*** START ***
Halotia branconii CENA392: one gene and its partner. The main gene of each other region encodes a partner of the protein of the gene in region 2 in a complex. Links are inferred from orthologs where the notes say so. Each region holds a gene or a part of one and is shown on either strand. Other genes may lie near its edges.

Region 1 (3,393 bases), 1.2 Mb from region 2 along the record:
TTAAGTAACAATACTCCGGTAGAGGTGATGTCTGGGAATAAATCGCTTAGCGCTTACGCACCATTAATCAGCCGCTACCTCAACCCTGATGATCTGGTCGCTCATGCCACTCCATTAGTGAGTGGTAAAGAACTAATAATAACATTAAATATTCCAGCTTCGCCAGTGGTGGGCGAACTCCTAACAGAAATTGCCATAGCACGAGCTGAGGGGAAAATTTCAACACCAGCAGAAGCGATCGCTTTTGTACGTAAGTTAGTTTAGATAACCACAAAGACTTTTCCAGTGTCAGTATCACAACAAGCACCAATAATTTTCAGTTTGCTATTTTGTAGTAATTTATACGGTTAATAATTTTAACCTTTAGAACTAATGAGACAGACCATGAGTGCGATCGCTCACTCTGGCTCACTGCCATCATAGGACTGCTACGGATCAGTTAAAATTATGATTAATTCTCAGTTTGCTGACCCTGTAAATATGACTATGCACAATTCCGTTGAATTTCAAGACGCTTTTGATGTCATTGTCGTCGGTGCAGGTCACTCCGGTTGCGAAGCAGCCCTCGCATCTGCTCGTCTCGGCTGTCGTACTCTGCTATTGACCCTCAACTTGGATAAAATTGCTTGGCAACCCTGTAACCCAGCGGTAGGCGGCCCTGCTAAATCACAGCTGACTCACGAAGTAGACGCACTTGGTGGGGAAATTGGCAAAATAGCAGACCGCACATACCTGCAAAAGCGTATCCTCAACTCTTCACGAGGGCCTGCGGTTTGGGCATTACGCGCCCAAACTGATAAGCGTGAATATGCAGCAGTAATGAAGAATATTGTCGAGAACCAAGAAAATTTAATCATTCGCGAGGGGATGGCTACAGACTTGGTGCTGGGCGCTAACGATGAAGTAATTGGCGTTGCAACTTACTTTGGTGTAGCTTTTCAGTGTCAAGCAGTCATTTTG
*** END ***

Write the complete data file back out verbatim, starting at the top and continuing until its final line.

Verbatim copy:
Halotia branconii CENA392: one gene and its partner. The main gene of each other region encodes a partner of the protein of the gene in region 2 in a complex. Links are inferred from orthologs where the notes say so. Each region holds a gene or a part of one and is shown on either strand. Other genes may lie near its edges.

Region 1 (3,393 bases), 1.2 Mb from region 2 along the record:
TTAAGTAACAATACTCCGGTAGAGGTGATGTCTGGGAATAAATCGCTTAGCGCTTACGCACCATTAATCAGCCGCTACCTCAACCCTGATGATCTGGTCGCTCATGCCACTCCATTAGTGAGTGGTAAAGAACTAATAATAACATTAAATATTCCAGCTTCGCCAGTGGTGGGCGAACTCCTAACAGAAATTGCCATAGCACGAGCTGAGGGGAAAATTTCAACACCAGCAGAAGCGATCGCTTTTGTACGTAAGTTAGTTTAGATAACCACAAAGACTTTTCCAGTGTCAGTATCACAACAAGCACCAATAATTTTCAGTTTGCTATTTTGTAGTAATTTATACGGTTAATAATTTTAACCTTTAGAACTAATGAGACAGACCATGAGTGCGATCGCTCACTCTGGCTCACTGCCATCATAGGACTGCTACGGATCAGTTAAAATTATGATTAATTCTCAGTTTGCTGACCCTGTAAATATGACTATGCACAATTCCGTTGAATTTCAAGACGCTTTTGATGTCATTGTCGTCGGTGCAGGTCACTCCGGTTGCGAAGCAGCCCTCGCATCTGCTCGTCTCGGCTGTCGTACTCTGCTATTGACCCTCAACTTGGATAAAATTGCTTGGCAACCCTGTAACCCAGCGGTAGGCGGCCCTGCTAAATCACAGCTGACTCACGAAGTAGACGCACTTGGTGGGGAAATTGGCAAAATAGCAGACCGCACATACCTGCAAAAGCGTATCCTCAACTCTTCACGAGGGCCTGCGGTTTGGGCATTACGCGCCCAAACTGATAAGCGTGAATATGCAGCAGTAATGAAGAATATTGTCGAGAACCAAGAAAATTTAATCATTCGCGAGGGGATGGCTACAGACTTGGTGCTGGGCGCTAACGATGAAGTAATTGGCGTTGCAACTTACTTTGGTGTAGCTTTTCAGTGTCAAGCAGTCATTTTG